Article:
Protein structure: details

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Protein structure: details

  1. 1. By, DAMARIS BENNY DANIEL
  2. 2. • Proteins are an important class of biological macromolecules which are the polymers of amino acids. • Biochemists have distinguished several levels of structural organization of proteins. They are: – Primary structure – Secondary structure – Tertiary structure – Quaternary structure INTRODUCTION
  3. 3. PRIMARY STRUCTURE • The primary structure of protein refers to the sequence of amino acids present in the polypeptide chain. • Amino acids are covalently linked by peptide bonds. • Each component amino acid in a polypeptide is called a “residue” or “moiety” • By convention, the 10 structure of a protein starts from the amino- terminal (N) end and ends in the carboxyl-terminal (C) end.
  4. 4. IMPORTANCE OF PRIMARY STRUCTURE • To predict 20 and 30 structures from sequence homologies with related proteins. (Structure prediction) • Many genetic diseases result from abnormal amino acid sequences. • To understand the molecular mechanism of action of proteins. • To trace evolutionary paths. • End group analysis – Edman degradation. • Gene sequencing method. METHODS OF AMINO ACID SEQUENCE DETERMINATION
  5. 5. SECONDARY STRUCTURE • Localized arrangement of adjacent amino acids formed as the polypeptide chain folds. • It consists of • Linus Pauling proposed some essential features of peptide units and polypeptide backbone. They are: – The amide group is rigid and planar as a result of resonance. So rotation about C-N bond is not feasible. – Rotation can take place only about N- Cα and Cα – C bonds. – Trans configuration is more stable than cis for R grps at Cα • From these conclusions Pauling postulated 2 ordered structures α helix and β sheet α-helix β-pleated sheet β-bends Non repetitive structures Super secondary structures
  6. 6. POLYPEPTIDE CHAIN CONFORMATIONS • The only reasonably free movements are rotations around the C α-N bond (measured as ϕ ) and the C α-C bond (measured as Ѱ). • The conformation of the backbone can therefore be described by the torsion angles (also called dihedral angles or rotation angles)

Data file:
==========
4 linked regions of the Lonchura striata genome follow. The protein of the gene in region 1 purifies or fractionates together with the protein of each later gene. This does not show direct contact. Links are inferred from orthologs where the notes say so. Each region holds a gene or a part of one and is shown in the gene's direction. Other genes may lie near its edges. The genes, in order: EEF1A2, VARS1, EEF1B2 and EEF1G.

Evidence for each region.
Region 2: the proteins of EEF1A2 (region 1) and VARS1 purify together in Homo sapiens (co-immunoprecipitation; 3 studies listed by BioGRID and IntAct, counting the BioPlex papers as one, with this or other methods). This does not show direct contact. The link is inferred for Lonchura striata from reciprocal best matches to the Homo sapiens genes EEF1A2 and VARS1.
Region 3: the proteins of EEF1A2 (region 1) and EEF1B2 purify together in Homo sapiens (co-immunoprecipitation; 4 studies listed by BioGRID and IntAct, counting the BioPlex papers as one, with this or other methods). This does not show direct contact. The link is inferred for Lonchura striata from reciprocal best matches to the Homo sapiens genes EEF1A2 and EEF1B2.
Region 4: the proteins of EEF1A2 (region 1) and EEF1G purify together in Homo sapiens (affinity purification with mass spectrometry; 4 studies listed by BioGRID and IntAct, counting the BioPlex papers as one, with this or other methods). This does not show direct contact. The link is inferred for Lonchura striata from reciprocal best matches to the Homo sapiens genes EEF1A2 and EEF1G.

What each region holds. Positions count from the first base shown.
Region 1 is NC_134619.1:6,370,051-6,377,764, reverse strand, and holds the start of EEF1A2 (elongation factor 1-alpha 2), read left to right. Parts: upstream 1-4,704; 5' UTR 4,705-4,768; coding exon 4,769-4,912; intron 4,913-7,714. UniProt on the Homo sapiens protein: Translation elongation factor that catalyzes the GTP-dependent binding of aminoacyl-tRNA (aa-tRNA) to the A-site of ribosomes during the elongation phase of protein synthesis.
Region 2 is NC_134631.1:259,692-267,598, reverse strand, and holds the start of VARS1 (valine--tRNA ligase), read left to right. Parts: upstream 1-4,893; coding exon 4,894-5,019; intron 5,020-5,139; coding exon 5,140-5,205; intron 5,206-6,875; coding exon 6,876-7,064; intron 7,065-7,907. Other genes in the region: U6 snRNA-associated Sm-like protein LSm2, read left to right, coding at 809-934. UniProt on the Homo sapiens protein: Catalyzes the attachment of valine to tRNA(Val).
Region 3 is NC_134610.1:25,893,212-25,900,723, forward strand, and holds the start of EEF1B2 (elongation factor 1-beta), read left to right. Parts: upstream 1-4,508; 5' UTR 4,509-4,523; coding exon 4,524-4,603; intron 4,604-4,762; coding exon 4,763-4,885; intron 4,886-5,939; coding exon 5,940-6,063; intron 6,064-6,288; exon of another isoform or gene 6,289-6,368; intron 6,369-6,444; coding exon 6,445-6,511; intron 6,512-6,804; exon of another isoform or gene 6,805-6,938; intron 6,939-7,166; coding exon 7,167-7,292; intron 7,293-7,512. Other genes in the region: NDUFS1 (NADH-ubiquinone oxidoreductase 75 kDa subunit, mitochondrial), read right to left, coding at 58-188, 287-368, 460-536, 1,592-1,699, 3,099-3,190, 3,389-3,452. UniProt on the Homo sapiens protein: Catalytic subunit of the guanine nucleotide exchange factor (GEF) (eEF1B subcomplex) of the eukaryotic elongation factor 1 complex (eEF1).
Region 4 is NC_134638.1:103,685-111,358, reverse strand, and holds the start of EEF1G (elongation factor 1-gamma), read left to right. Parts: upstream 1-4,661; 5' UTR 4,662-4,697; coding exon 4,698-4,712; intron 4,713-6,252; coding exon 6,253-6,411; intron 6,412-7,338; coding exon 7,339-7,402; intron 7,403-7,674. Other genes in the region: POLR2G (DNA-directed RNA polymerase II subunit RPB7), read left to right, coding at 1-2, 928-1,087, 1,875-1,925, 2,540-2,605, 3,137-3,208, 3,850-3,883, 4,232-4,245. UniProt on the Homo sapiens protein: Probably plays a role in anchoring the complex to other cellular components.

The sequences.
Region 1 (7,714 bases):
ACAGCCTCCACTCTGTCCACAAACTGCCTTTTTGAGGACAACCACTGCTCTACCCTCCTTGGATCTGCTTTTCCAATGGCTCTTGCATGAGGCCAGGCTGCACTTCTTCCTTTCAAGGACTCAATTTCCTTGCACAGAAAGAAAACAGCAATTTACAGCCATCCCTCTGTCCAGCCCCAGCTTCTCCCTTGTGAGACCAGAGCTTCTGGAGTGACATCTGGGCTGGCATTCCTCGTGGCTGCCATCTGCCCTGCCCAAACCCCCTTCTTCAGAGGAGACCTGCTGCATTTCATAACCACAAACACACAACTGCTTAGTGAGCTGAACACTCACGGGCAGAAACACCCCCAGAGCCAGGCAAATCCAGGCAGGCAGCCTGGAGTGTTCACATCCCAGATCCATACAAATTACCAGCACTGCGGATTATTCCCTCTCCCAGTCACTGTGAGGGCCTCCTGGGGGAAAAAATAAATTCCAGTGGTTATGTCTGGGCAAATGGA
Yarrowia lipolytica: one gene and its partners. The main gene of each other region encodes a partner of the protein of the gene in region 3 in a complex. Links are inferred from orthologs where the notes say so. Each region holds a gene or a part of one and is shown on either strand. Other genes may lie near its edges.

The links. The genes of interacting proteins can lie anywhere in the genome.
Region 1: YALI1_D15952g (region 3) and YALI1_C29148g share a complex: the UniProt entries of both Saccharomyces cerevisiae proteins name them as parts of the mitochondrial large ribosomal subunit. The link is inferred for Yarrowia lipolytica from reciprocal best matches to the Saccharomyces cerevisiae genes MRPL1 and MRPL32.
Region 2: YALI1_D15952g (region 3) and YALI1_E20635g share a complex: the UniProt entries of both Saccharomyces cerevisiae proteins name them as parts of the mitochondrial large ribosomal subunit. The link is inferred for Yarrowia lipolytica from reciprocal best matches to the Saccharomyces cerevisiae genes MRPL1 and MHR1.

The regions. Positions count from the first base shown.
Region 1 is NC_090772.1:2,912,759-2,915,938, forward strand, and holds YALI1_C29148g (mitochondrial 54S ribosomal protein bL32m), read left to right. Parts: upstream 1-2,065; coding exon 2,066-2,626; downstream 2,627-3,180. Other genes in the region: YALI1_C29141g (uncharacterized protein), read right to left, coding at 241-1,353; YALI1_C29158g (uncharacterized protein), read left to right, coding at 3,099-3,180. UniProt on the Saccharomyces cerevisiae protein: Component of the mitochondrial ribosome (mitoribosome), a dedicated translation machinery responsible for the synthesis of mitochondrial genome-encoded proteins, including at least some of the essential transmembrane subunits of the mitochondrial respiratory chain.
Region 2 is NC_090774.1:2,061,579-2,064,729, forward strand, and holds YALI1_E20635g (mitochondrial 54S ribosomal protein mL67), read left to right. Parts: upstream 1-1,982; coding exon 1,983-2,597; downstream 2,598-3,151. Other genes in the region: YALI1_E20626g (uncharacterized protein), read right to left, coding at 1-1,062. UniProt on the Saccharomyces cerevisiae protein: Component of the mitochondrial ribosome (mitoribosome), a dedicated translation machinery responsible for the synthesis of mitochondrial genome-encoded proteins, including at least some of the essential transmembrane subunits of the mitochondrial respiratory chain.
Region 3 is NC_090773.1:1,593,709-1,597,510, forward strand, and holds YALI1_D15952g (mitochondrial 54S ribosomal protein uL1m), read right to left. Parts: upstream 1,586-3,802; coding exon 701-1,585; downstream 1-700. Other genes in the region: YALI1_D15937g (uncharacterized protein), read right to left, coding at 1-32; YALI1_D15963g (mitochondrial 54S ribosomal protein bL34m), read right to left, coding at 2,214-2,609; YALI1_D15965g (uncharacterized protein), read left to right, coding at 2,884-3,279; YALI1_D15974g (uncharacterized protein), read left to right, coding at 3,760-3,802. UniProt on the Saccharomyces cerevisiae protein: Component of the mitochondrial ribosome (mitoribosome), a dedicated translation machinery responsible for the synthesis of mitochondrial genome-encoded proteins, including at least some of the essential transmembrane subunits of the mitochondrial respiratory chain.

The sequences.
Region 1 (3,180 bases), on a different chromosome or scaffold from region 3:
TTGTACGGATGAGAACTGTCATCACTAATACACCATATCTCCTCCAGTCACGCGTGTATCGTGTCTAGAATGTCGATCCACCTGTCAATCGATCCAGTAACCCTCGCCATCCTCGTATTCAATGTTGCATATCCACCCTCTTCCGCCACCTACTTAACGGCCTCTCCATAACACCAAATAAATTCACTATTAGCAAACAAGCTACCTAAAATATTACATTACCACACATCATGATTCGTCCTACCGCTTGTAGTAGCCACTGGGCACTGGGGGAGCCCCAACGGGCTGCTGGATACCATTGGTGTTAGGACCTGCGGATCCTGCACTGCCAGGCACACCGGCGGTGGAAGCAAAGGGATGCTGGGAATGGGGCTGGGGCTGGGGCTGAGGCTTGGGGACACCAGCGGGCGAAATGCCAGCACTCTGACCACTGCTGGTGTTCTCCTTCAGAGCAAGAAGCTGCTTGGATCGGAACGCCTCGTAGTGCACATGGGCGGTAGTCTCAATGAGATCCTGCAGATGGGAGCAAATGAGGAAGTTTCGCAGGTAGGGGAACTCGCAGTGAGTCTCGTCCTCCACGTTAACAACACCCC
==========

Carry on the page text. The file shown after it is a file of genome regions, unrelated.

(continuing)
7. 7. Animation showing Phi angle rotation at Psi = 0.
  8. 8. Animations showing Psi angle rotation at Phi = 0.
  9. 9. • White regions : Sterically disallowed for all amino acids except glycine. • Red regions : allowed regions namely the a-helical and b-sheet conformations. • Yellow areas : outer limit A Ramachandran plot (also known as a Ramachandran diagram or a [φ,ψ] plot), originally developed in 1963 by G. N. Ramachandran. RAMACHANDRAN PLOT
  10. 10. • Spiral structure • Tightly packed, coiled polypeptide backbone core. • Side chain extend outwards • Stabilized by H bonding b/w carbonyl oxygen and amide hydrogen. • Amino acids per turn – 3.6 • Pitch is 5.4 A • Alpha helical segments are found in many globular proteins like myoglobins, troponin- C etc. ALPHA HELIX H bonding
  11. 11. • Formed when 2 or more polypeptides line up side by side. • Individual polypeptide - β strand • Each β strand is fully extended. • They are stabilized by H bond b/w N-H and carbonyl grps of adjacent chains. BETA PLEATED SHEET 2 types Parallel Anti -Parallel N C N N NC C C
  12. 12. SECONDARY STRUCTURE
  13. 13. EXAMPLES The collagen triple helix. Silk fibroin beta sheet.
  14. 14. BETA BENDS • Permits the change of direction of the peptide chain to get a folded structure. • It gives a protein globularity rather than linearity. • H bond stabilizes the beta bend structure. • Proline and Glycine are frequently found in beta turns. • Beta turns often promote the formation of antiparallel beta sheets. • Occur at protein surfaces. • Involve four successive aminoacid residues